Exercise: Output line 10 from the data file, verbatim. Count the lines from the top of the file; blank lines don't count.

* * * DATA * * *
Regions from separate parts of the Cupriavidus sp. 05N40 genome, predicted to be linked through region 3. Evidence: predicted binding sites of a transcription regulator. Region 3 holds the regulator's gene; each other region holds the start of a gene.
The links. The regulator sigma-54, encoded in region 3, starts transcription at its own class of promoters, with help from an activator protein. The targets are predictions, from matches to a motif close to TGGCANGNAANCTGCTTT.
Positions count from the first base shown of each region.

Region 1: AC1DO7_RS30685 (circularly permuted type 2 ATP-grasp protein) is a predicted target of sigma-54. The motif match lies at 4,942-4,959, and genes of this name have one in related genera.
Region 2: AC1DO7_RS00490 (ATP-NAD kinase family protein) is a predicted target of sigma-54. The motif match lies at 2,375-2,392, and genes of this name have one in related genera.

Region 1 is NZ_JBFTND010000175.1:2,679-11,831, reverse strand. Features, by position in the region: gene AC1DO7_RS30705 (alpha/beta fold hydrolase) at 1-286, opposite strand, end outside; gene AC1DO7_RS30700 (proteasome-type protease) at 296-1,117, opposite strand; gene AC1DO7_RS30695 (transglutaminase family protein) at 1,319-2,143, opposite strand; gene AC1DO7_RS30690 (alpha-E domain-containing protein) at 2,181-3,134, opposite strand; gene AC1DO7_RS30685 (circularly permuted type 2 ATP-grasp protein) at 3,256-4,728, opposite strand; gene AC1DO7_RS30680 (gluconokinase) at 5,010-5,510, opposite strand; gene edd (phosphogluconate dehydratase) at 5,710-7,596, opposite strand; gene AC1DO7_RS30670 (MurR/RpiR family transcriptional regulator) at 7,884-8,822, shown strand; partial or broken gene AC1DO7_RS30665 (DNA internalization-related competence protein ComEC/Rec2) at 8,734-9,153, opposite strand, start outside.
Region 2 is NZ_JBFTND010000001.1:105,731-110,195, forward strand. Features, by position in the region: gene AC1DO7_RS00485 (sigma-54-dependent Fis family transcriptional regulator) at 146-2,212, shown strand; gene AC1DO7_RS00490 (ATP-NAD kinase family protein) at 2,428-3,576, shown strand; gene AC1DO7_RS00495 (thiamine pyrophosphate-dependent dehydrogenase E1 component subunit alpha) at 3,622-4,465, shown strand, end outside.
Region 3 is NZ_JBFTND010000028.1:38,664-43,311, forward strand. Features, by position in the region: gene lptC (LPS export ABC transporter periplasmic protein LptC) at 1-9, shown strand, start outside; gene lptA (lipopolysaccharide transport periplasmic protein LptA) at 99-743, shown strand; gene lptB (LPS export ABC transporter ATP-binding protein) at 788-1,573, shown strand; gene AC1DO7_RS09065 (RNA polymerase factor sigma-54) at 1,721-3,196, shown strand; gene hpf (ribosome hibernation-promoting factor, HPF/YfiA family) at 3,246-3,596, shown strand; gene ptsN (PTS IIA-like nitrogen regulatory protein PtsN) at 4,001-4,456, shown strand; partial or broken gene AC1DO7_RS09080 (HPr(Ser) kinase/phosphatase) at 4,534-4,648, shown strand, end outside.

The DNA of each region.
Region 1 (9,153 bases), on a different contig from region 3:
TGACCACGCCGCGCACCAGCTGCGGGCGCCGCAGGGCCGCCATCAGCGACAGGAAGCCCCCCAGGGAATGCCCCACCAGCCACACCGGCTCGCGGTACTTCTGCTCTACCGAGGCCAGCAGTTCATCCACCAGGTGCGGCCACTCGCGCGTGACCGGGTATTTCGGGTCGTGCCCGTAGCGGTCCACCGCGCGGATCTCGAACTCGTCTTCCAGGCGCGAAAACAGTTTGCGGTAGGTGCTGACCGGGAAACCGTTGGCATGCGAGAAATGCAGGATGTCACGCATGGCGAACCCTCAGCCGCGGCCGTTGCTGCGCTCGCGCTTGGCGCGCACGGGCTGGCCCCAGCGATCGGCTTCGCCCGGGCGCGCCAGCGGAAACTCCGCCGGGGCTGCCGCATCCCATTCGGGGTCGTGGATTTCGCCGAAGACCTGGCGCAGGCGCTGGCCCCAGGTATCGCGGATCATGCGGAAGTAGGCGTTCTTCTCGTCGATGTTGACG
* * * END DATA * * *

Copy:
Region 1 (9,153 bases), on a different contig from region 3: